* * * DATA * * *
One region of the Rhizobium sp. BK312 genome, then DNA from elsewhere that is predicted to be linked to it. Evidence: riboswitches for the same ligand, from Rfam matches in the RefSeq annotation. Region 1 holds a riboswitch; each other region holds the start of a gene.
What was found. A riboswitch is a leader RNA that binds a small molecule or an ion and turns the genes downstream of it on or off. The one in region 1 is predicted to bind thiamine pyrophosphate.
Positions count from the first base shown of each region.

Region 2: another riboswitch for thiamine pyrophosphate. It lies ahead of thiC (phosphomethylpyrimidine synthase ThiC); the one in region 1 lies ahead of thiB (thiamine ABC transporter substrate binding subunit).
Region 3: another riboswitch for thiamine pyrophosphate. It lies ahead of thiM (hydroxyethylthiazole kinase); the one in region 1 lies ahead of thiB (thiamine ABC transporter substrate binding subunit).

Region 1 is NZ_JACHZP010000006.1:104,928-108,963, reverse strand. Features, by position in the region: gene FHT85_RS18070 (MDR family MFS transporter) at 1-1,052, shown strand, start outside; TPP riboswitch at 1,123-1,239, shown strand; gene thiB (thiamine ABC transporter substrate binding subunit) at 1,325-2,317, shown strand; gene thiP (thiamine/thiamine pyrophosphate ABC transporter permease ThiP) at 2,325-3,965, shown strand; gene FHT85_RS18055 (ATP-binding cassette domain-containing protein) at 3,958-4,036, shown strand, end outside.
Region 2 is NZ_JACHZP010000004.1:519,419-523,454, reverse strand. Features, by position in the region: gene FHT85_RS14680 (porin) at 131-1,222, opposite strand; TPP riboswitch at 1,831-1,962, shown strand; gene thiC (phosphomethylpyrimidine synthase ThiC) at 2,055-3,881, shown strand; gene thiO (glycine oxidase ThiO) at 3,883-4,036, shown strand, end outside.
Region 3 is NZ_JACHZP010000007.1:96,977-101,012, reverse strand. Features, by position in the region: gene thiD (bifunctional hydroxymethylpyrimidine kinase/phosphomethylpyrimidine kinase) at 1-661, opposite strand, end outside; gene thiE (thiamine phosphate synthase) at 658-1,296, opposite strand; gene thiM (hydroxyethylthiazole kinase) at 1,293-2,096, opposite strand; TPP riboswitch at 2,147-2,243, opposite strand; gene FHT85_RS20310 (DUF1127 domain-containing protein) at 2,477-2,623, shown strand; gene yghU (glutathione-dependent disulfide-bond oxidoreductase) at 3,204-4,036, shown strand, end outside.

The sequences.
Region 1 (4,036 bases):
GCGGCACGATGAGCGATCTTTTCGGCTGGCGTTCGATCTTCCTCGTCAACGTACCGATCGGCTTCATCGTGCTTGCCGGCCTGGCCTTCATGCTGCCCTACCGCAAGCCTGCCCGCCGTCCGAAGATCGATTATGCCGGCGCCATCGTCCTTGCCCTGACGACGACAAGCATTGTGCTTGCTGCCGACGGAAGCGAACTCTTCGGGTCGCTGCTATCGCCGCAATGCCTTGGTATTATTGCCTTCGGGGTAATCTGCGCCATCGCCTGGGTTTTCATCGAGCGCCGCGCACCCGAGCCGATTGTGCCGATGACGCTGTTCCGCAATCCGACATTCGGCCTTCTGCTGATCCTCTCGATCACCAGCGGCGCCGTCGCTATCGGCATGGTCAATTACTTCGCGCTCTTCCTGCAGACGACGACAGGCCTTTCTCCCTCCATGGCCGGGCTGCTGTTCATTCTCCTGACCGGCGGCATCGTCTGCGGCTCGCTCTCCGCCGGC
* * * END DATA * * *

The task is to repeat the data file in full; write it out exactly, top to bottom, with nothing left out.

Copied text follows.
One region of the Rhizobium sp. BK312 genome, then DNA from elsewhere that is predicted to be linked to it. Evidence: riboswitches for the same ligand, from Rfam matches in the RefSeq annotation. Region 1 holds a riboswitch; each other region holds the start of a gene.
What was found. A riboswitch is a leader RNA that binds a small molecule or an ion and turns the genes downstream of it on or off. The one in region 1 is predicted to bind thiamine pyrophosphate.
Positions count from the first base shown of each region.

Region 2: another riboswitch for thiamine pyrophosphate. It lies ahead of thiC (phosphomethylpyrimidine synthase ThiC); the one in region 1 lies ahead of thiB (thiamine ABC transporter substrate binding subunit).
Region 3: another riboswitch for thiamine pyrophosphate. It lies ahead of thiM (hydroxyethylthiazole kinase); the one in region 1 lies ahead of thiB (thiamine ABC transporter substrate binding subunit).

Region 1 is NZ_JACHZP010000006.1:104,928-108,963, reverse strand. Features, by position in the region: gene FHT85_RS18070 (MDR family MFS transporter) at 1-1,052, shown strand, start outside; TPP riboswitch at 1,123-1,239, shown strand; gene thiB (thiamine ABC transporter substrate binding subunit) at 1,325-2,317, shown strand; gene thiP (thiamine/thiamine pyrophosphate ABC transporter permease ThiP) at 2,325-3,965, shown strand; gene FHT85_RS18055 (ATP-binding cassette domain-containing protein) at 3,958-4,036, shown strand, end outside.
Region 2 is NZ_JACHZP010000004.1:519,419-523,454, reverse strand. Features, by position in the region: gene FHT85_RS14680 (porin) at 131-1,222, opposite strand; TPP riboswitch at 1,831-1,962, shown strand; gene thiC (phosphomethylpyrimidine synthase ThiC) at 2,055-3,881, shown strand; gene thiO (glycine oxidase ThiO) at 3,883-4,036, shown strand, end outside.
Region 3 is NZ_JACHZP010000007.1:96,977-101,012, reverse strand. Features, by position in the region: gene thiD (bifunctional hydroxymethylpyrimidine kinase/phosphomethylpyrimidine kinase) at 1-661, opposite strand, end outside; gene thiE (thiamine phosphate synthase) at 658-1,296, opposite strand; gene thiM (hydroxyethylthiazole kinase) at 1,293-2,096, opposite strand; TPP riboswitch at 2,147-2,243, opposite strand; gene FHT85_RS20310 (DUF1127 domain-containing protein) at 2,477-2,623, shown strand; gene yghU (glutathione-dependent disulfide-bond oxidoreductase) at 3,204-4,036, shown strand, end outside.

The sequences.
Region 1 (4,036 bases):
GCGGCACGATGAGCGATCTTTTCGGCTGGCGTTCGATCTTCCTCGTCAACGTACCGATCGGCTTCATCGTGCTTGCCGGCCTGGCCTTCATGCTGCCCTACCGCAAGCCTGCCCGCCGTCCGAAGATCGATTATGCCGGCGCCATCGTCCTTGCCCTGACGACGACAAGCATTGTGCTTGCTGCCGACGGAAGCGAACTCTTCGGGTCGCTGCTATCGCCGCAATGCCTTGGTATTATTGCCTTCGGGGTAATCTGCGCCATCGCCTGGGTTTTCATCGAGCGCCGCGCACCCGAGCCGATTGTGCCGATGACGCTGTTCCGCAATCCGACATTCGGCCTTCTGCTGATCCTCTCGATCACCAGCGGCGCCGTCGCTATCGGCATGGTCAATTACTTCGCGCTCTTCCTGCAGACGACGACAGGCCTTTCTCCCTCCATGGCCGGGCTGCTGTTCATTCTCCTGACCGGCGGCATCGTCTGCGGCTCGCTCTCCGCCGGC